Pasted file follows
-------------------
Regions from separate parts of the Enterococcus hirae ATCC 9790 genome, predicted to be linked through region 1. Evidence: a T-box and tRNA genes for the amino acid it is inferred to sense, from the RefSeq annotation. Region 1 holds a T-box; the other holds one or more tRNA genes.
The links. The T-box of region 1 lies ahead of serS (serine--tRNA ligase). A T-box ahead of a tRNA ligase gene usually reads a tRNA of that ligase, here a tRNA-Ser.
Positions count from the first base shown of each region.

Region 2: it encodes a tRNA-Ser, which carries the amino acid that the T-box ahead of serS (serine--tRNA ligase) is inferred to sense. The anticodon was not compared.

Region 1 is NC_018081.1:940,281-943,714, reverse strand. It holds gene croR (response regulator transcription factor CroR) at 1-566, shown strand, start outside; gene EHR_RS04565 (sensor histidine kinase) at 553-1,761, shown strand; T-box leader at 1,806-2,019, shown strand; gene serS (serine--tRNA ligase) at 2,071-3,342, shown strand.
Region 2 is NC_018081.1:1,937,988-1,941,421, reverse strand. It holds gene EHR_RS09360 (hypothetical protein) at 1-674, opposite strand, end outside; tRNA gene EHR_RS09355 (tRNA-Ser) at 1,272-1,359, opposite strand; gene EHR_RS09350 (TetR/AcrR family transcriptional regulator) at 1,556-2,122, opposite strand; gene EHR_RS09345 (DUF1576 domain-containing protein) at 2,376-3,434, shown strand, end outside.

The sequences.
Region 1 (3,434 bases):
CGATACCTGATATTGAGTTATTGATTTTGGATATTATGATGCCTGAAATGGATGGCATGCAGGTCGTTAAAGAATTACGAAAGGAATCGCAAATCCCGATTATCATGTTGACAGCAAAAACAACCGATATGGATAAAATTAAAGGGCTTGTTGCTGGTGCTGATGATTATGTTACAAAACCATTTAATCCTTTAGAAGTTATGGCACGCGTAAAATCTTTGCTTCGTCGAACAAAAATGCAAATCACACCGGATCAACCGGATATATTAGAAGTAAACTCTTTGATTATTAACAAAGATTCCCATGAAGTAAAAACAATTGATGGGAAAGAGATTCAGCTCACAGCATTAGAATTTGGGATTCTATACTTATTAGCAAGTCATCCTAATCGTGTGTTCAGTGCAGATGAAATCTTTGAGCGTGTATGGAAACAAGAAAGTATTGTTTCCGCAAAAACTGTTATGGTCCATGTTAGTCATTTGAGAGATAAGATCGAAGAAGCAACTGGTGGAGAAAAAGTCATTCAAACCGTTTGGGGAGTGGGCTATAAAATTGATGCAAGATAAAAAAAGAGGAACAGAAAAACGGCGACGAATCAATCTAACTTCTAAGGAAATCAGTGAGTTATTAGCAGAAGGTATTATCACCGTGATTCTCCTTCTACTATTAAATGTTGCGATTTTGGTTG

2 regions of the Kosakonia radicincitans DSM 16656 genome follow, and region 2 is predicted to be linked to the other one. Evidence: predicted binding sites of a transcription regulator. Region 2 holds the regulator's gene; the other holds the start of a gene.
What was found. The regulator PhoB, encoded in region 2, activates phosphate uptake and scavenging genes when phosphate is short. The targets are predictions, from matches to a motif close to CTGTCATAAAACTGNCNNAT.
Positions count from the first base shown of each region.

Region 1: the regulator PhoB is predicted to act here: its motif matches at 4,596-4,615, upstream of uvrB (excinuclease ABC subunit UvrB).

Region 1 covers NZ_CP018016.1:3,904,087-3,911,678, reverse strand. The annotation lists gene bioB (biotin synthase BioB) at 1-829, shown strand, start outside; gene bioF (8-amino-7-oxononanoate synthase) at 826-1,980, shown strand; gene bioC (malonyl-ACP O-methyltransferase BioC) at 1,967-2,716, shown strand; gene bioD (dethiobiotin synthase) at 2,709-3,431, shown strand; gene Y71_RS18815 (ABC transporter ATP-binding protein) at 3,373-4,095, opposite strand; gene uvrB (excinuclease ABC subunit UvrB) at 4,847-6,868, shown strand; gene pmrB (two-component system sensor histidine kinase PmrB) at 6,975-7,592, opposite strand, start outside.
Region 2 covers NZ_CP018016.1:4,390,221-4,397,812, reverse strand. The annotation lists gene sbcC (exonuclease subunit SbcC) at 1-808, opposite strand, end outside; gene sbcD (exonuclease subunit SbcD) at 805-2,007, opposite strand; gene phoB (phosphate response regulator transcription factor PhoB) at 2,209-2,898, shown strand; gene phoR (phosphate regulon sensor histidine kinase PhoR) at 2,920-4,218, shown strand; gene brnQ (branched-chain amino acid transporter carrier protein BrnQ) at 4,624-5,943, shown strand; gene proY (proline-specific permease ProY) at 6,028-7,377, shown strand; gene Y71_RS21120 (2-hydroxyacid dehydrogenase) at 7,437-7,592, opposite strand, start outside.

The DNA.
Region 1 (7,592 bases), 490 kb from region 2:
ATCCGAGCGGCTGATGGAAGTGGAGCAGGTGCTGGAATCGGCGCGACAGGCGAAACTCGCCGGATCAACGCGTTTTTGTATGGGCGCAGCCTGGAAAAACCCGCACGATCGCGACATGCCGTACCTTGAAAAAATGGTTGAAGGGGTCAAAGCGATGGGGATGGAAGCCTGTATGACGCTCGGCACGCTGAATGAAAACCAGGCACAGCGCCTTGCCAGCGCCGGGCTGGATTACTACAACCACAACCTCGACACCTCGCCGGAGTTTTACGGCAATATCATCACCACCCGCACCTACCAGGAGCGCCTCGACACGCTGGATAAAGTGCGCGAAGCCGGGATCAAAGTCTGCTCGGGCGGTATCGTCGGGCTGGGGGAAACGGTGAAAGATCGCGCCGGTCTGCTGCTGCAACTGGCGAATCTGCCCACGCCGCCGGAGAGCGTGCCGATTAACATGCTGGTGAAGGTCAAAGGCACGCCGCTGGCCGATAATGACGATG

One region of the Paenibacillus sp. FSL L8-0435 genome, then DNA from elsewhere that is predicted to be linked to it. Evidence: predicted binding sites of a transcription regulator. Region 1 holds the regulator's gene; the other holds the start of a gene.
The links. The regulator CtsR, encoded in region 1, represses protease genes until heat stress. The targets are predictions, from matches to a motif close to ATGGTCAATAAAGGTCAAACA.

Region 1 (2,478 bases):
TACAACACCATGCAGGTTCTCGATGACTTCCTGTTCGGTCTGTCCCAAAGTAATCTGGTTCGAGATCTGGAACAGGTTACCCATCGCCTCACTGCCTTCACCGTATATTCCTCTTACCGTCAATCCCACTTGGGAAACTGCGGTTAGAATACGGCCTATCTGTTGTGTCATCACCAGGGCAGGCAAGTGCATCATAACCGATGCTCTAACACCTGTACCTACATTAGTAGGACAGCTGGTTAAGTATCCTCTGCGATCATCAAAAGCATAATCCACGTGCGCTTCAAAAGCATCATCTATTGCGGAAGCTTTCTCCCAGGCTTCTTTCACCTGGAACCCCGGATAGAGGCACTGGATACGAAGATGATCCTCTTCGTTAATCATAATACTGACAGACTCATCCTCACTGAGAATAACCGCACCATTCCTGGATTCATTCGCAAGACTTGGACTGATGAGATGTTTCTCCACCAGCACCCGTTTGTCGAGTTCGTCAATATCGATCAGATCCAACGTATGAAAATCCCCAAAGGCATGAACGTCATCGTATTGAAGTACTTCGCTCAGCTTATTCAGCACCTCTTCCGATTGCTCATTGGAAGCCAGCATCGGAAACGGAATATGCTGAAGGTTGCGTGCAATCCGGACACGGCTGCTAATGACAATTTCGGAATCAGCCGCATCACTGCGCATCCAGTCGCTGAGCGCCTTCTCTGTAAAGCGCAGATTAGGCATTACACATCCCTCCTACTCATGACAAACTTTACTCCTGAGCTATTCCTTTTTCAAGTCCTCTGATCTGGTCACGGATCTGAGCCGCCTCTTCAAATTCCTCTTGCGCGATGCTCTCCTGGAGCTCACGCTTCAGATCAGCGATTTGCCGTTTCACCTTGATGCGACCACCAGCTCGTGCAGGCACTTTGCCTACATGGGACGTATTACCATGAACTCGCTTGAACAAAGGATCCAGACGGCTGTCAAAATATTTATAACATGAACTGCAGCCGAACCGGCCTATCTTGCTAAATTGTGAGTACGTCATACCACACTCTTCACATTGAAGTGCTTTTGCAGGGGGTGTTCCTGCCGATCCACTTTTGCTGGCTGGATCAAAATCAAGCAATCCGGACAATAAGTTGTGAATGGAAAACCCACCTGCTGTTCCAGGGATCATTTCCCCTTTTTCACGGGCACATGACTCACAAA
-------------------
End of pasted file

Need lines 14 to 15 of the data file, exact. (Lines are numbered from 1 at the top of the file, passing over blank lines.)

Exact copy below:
Region 1 covers NZ_CP018016.1:3,904,087-3,911,678, reverse strand. The annotation lists gene bioB (biotin synthase BioB) at 1-829, shown strand, start outside; gene bioF (8-amino-7-oxononanoate synthase) at 826-1,980, shown strand; gene bioC (malonyl-ACP O-methyltransferase BioC) at 1,967-2,716, shown strand; gene bioD (dethiobiotin synthase) at 2,709-3,431, shown strand; gene Y71_RS18815 (ABC transporter ATP-binding protein) at 3,373-4,095, opposite strand; gene uvrB (excinuclease ABC subunit UvrB) at 4,847-6,868, shown strand; gene pmrB (two-component system sensor histidine kinase PmrB) at 6,975-7,592, opposite strand, start outside.
Region 2 covers NZ_CP018016.1:4,390,221-4,397,812, reverse strand. The annotation lists gene sbcC (exonuclease subunit SbcC) at 1-808, opposite strand, end outside; gene sbcD (exonuclease subunit SbcD) at 805-2,007, opposite strand; gene phoB (phosphate response regulator transcription factor PhoB) at 2,209-2,898, shown strand; gene phoR (phosphate regulon sensor histidine kinase PhoR) at 2,920-4,218, shown strand; gene brnQ (branched-chain amino acid transporter carrier protein BrnQ) at 4,624-5,943, shown strand; gene proY (proline-specific permease ProY) at 6,028-7,377, shown strand; gene Y71_RS21120 (2-hydroxyacid dehydrogenase) at 7,437-7,592, opposite strand, start outside.